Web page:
[Bitcoin-development] CoinShuffle: decentralized CoinJoin without trusted third parties

Tim Ruffing tim.ruffing at mmci.uni-saarland.de
Mon Aug 11 11:38:39 UTC 2014

Hmm, you are right. Lightweight clients are an interesting point, we have to 
think about a policy for them.

As you said, the worst case is that the tx will not confirm. So the only 
possible attack is DoS. For clients that rely on servers it's reasonable to 
trust their servers not to perform DoS. (Anyway, the servers could do worse 

For SPV-clients (without servers), I'm not sure at the moment. Something like 
getUTXO seems to be a possibility. I think even SPV-clients can verify the 
validity of the tx that created the input that is designated for mixing. Then 
the only remaining reason why it could be invalid is that the input could have 
been spent already otherwise. But in this case, only one honest client with 
full information would suffice: a signed transaction that spends the money 
would convince even SPV-clients that the participant with this inputs tries to 
cheat. This transaction could even be provided by lightweight client that got 
if from a server; the transaction is signed by the cheating participant 


On Monday 11 August 2014 02:30:16 Chris Pacia wrote:
> Actually getUTXO would probably work here as well. It isn't authenticated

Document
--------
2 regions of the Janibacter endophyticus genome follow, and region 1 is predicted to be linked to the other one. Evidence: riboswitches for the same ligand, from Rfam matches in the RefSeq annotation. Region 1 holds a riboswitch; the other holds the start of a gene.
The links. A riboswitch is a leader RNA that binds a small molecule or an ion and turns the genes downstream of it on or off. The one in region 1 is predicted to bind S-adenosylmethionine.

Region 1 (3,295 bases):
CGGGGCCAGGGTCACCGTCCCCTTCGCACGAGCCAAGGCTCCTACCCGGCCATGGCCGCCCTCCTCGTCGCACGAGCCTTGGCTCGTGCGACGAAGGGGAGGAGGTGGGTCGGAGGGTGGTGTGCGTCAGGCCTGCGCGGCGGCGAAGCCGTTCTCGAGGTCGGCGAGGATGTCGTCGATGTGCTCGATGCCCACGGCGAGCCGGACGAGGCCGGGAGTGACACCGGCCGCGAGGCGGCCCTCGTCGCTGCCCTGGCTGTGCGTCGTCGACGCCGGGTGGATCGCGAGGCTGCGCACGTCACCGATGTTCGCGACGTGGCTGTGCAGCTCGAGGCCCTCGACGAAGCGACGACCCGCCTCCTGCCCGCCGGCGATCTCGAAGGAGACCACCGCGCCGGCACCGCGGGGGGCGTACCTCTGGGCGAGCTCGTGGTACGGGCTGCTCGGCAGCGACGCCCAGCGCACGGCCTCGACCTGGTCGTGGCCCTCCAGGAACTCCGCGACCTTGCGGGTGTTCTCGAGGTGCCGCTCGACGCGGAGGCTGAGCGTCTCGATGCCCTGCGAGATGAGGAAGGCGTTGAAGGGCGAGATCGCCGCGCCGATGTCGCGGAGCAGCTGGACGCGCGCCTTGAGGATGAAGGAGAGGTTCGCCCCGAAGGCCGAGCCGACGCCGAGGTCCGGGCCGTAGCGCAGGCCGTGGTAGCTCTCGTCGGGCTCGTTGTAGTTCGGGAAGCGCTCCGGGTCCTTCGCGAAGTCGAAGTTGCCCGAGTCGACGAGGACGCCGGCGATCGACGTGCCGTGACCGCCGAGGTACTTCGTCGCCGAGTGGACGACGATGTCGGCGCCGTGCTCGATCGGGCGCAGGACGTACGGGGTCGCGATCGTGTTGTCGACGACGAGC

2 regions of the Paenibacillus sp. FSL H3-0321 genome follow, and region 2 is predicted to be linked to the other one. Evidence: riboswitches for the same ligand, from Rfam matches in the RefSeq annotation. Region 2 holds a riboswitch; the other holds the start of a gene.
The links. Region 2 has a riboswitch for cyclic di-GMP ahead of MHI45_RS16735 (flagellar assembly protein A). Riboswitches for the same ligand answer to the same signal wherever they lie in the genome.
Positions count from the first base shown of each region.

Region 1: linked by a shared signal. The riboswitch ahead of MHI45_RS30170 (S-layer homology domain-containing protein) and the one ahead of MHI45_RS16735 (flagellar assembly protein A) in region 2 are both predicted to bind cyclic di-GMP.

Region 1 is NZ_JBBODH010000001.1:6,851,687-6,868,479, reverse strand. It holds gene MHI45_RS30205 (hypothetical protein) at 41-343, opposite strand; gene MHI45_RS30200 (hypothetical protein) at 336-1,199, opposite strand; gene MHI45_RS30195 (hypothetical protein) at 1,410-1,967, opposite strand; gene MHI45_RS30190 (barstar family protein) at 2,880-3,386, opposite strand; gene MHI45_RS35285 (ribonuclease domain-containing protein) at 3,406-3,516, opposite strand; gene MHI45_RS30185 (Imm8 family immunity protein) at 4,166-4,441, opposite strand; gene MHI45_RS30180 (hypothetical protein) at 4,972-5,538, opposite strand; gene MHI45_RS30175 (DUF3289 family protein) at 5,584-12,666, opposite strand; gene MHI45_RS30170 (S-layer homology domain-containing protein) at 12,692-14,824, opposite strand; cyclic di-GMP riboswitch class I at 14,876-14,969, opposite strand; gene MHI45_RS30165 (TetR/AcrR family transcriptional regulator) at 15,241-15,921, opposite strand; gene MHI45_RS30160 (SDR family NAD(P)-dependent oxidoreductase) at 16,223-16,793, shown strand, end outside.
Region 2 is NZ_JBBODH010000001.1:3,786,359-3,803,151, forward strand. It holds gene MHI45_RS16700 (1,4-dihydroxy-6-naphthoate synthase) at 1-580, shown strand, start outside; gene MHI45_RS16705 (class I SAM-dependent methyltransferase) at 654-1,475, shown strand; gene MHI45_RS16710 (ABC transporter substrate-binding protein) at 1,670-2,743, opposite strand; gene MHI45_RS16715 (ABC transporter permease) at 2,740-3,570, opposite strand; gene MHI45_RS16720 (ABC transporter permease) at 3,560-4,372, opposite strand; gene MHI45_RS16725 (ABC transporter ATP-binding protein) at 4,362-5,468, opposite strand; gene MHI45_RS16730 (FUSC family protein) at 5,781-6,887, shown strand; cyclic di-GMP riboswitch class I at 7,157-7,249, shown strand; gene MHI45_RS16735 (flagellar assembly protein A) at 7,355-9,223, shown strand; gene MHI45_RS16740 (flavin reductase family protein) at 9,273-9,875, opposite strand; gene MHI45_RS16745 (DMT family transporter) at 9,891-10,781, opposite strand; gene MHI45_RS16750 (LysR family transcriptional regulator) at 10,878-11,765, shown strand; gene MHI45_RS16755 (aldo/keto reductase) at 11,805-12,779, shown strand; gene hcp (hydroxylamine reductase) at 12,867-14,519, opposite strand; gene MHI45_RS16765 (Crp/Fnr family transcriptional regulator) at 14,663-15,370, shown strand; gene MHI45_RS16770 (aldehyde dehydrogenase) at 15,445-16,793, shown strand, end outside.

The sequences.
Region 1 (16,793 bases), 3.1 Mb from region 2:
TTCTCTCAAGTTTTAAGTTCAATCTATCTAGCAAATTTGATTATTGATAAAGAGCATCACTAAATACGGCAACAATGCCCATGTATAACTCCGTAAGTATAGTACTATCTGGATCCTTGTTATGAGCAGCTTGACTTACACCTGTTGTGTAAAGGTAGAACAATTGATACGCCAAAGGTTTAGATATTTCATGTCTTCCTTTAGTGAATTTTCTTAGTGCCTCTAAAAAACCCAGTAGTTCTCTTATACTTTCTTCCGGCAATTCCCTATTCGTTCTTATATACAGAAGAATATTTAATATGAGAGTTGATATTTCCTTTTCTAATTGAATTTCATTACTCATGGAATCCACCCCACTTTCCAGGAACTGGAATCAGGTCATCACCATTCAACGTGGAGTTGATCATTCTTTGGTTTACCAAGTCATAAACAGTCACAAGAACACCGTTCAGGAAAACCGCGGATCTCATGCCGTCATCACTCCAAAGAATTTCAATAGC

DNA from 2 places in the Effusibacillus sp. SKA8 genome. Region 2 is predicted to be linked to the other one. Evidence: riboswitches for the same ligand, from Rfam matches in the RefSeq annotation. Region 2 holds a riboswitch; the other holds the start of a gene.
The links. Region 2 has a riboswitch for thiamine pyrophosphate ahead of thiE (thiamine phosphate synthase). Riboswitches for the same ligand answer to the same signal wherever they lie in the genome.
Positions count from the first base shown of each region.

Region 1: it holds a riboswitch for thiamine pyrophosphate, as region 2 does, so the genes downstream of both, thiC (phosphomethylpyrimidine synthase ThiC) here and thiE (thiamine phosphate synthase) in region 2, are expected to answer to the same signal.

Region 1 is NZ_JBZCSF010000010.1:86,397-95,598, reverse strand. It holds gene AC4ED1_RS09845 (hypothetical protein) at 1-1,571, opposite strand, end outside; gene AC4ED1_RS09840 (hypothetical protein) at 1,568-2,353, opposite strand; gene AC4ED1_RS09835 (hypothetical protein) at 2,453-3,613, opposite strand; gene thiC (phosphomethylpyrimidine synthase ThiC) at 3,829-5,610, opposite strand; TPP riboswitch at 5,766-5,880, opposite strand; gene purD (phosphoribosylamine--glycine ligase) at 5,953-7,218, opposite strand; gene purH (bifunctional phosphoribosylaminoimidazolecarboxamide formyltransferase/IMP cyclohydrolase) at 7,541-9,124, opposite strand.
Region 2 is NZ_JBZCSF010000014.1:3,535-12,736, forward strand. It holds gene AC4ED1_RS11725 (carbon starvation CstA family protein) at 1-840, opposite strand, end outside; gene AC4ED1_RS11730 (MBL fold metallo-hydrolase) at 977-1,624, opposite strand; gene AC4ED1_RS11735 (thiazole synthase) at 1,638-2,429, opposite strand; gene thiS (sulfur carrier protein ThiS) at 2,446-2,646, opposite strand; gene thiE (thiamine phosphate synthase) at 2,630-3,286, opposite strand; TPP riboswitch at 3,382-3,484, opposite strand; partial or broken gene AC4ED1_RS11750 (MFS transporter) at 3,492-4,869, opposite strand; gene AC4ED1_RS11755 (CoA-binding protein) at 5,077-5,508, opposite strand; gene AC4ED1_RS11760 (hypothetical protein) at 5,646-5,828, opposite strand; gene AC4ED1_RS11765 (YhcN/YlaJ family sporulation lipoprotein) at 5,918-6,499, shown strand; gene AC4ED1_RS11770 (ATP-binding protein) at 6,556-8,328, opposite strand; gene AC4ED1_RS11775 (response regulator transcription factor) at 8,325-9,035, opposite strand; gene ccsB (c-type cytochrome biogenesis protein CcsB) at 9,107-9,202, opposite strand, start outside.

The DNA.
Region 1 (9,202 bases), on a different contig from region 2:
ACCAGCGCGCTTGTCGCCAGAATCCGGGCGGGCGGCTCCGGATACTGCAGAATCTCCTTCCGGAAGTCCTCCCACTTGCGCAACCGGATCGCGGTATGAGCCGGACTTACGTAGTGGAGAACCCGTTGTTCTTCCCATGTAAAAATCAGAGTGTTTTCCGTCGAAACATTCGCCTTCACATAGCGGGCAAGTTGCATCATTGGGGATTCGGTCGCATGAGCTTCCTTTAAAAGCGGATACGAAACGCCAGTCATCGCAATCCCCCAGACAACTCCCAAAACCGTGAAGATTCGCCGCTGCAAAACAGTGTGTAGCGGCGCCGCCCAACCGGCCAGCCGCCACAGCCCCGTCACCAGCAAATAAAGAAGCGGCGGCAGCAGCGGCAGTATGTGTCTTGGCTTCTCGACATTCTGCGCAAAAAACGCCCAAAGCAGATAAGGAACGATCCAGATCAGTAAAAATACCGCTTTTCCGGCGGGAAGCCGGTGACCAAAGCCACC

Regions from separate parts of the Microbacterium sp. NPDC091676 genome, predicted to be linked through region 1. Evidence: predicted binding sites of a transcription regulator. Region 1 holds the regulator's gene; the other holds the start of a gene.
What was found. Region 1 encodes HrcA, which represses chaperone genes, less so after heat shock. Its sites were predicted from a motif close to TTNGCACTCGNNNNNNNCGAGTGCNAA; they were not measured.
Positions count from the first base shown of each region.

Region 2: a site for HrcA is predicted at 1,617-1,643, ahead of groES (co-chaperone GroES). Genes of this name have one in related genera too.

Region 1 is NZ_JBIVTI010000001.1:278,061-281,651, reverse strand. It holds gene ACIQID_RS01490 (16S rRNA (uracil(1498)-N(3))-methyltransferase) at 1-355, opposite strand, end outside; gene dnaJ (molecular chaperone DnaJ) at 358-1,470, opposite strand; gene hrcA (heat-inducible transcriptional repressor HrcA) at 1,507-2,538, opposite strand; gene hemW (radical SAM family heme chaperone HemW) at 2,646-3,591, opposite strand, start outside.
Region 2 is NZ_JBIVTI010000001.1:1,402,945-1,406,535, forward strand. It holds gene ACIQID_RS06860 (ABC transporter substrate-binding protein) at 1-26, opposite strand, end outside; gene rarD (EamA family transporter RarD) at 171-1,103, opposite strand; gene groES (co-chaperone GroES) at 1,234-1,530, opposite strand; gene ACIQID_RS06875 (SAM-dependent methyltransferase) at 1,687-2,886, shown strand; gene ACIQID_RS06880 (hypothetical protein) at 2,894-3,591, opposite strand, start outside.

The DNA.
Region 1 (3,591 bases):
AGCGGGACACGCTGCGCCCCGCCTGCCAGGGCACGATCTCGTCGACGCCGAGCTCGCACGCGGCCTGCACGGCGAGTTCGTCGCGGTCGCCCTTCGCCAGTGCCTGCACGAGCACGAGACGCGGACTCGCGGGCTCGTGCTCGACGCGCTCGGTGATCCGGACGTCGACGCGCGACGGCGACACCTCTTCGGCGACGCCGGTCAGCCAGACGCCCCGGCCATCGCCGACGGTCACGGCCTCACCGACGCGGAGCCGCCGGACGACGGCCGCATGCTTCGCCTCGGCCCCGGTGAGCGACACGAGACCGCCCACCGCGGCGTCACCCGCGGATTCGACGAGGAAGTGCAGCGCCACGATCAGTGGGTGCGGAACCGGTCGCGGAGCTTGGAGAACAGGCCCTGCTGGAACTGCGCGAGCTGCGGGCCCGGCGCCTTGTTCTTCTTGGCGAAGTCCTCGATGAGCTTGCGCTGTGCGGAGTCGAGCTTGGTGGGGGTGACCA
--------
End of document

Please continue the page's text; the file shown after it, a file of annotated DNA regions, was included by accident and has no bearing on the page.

> but it should be good enough for this purpose. The worst that would happen
> is the tx doesn't confirm.
> On Aug 11, 2014 2:25 AM, "Chris Pacia" <ctpacia at gmail.com> wrote:
> > One issue I do see is the protocol requires participants to check the
> > inputs submitted by others are valid. Lite clients (at least of the p2p
> > variety) cannot perform this check.
> > 
> > You could skip the verification part and if the inputs turn out to be
> > invalid then you'll find out when it doesn't confirm. This would problem
> > open the protocol up to dos attacks and prevent part of the "blame" phase
> > from working properly.
> > 
> > Alternatively you can have the participants submit the merkle proof for
> > the input. This would require inputs to have at least one confirmation,
> > however.
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